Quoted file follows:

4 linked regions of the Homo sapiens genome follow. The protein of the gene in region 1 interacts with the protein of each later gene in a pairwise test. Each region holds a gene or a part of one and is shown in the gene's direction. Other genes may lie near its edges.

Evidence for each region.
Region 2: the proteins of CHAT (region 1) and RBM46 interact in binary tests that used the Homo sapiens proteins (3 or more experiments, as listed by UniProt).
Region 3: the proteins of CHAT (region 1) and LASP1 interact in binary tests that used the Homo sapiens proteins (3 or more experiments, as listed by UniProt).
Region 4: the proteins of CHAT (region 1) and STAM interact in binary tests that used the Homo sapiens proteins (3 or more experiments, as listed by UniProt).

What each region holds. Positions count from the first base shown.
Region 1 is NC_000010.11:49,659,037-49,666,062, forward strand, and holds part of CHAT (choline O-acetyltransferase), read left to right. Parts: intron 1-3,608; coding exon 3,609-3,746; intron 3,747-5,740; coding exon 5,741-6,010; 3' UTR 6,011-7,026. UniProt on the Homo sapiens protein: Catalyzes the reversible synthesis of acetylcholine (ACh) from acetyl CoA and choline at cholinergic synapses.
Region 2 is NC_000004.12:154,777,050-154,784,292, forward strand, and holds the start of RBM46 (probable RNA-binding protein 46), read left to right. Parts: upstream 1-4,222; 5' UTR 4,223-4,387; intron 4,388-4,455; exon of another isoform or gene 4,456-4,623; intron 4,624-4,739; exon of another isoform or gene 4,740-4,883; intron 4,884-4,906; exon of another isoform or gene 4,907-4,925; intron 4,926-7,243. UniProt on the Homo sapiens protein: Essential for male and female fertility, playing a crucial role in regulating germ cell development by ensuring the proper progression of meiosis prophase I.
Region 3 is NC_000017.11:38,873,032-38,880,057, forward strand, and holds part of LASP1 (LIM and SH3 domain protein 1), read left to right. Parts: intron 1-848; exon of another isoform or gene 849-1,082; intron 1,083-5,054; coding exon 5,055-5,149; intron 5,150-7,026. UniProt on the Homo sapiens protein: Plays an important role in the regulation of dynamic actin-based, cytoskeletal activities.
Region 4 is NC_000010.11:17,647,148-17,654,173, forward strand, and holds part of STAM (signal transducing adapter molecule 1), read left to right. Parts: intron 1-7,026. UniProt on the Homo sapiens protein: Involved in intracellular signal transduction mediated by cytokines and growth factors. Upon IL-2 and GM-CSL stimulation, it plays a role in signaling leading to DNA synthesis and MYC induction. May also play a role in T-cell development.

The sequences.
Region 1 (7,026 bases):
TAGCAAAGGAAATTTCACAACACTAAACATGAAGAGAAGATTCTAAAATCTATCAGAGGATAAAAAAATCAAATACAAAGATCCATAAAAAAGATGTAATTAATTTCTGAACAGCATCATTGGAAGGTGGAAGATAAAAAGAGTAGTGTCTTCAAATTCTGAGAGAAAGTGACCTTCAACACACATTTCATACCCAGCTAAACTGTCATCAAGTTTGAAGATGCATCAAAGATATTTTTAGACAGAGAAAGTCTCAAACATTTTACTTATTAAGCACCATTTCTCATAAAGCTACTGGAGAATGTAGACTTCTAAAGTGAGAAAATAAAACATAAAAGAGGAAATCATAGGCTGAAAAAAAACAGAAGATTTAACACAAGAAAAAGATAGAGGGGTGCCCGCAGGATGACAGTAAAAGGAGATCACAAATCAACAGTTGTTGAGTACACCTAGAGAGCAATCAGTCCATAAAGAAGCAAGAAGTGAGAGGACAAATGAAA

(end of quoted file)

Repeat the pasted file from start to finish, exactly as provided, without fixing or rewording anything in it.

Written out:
4 linked regions of the Homo sapiens genome follow. The protein of the gene in region 1 interacts with the protein of each later gene in a pairwise test. Each region holds a gene or a part of one and is shown in the gene's direction. Other genes may lie near its edges.

Evidence for each region.
Region 2: the proteins of CHAT (region 1) and RBM46 interact in binary tests that used the Homo sapiens proteins (3 or more experiments, as listed by UniProt).
Region 3: the proteins of CHAT (region 1) and LASP1 interact in binary tests that used the Homo sapiens proteins (3 or more experiments, as listed by UniProt).
Region 4: the proteins of CHAT (region 1) and STAM interact in binary tests that used the Homo sapiens proteins (3 or more experiments, as listed by UniProt).

What each region holds. Positions count from the first base shown.
Region 1 is NC_000010.11:49,659,037-49,666,062, forward strand, and holds part of CHAT (choline O-acetyltransferase), read left to right. Parts: intron 1-3,608; coding exon 3,609-3,746; intron 3,747-5,740; coding exon 5,741-6,010; 3' UTR 6,011-7,026. UniProt on the Homo sapiens protein: Catalyzes the reversible synthesis of acetylcholine (ACh) from acetyl CoA and choline at cholinergic synapses.
Region 2 is NC_000004.12:154,777,050-154,784,292, forward strand, and holds the start of RBM46 (probable RNA-binding protein 46), read left to right. Parts: upstream 1-4,222; 5' UTR 4,223-4,387; intron 4,388-4,455; exon of another isoform or gene 4,456-4,623; intron 4,624-4,739; exon of another isoform or gene 4,740-4,883; intron 4,884-4,906; exon of another isoform or gene 4,907-4,925; intron 4,926-7,243. UniProt on the Homo sapiens protein: Essential for male and female fertility, playing a crucial role in regulating germ cell development by ensuring the proper progression of meiosis prophase I.
Region 3 is NC_000017.11:38,873,032-38,880,057, forward strand, and holds part of LASP1 (LIM and SH3 domain protein 1), read left to right. Parts: intron 1-848; exon of another isoform or gene 849-1,082; intron 1,083-5,054; coding exon 5,055-5,149; intron 5,150-7,026. UniProt on the Homo sapiens protein: Plays an important role in the regulation of dynamic actin-based, cytoskeletal activities.
Region 4 is NC_000010.11:17,647,148-17,654,173, forward strand, and holds part of STAM (signal transducing adapter molecule 1), read left to right. Parts: intron 1-7,026. UniProt on the Homo sapiens protein: Involved in intracellular signal transduction mediated by cytokines and growth factors. Upon IL-2 and GM-CSL stimulation, it plays a role in signaling leading to DNA synthesis and MYC induction. May also play a role in T-cell development.

The sequences.
Region 1 (7,026 bases):
TAGCAAAGGAAATTTCACAACACTAAACATGAAGAGAAGATTCTAAAATCTATCAGAGGATAAAAAAATCAAATACAAAGATCCATAAAAAAGATGTAATTAATTTCTGAACAGCATCATTGGAAGGTGGAAGATAAAAAGAGTAGTGTCTTCAAATTCTGAGAGAAAGTGACCTTCAACACACATTTCATACCCAGCTAAACTGTCATCAAGTTTGAAGATGCATCAAAGATATTTTTAGACAGAGAAAGTCTCAAACATTTTACTTATTAAGCACCATTTCTCATAAAGCTACTGGAGAATGTAGACTTCTAAAGTGAGAAAATAAAACATAAAAGAGGAAATCATAGGCTGAAAAAAAACAGAAGATTTAACACAAGAAAAAGATAGAGGGGTGCCCGCAGGATGACAGTAAAAGGAGATCACAAATCAACAGTTGTTGAGTACACCTAGAGAGCAATCAGTCCATAAAGAAGCAAGAAGTGAGAGGACAAATGAAA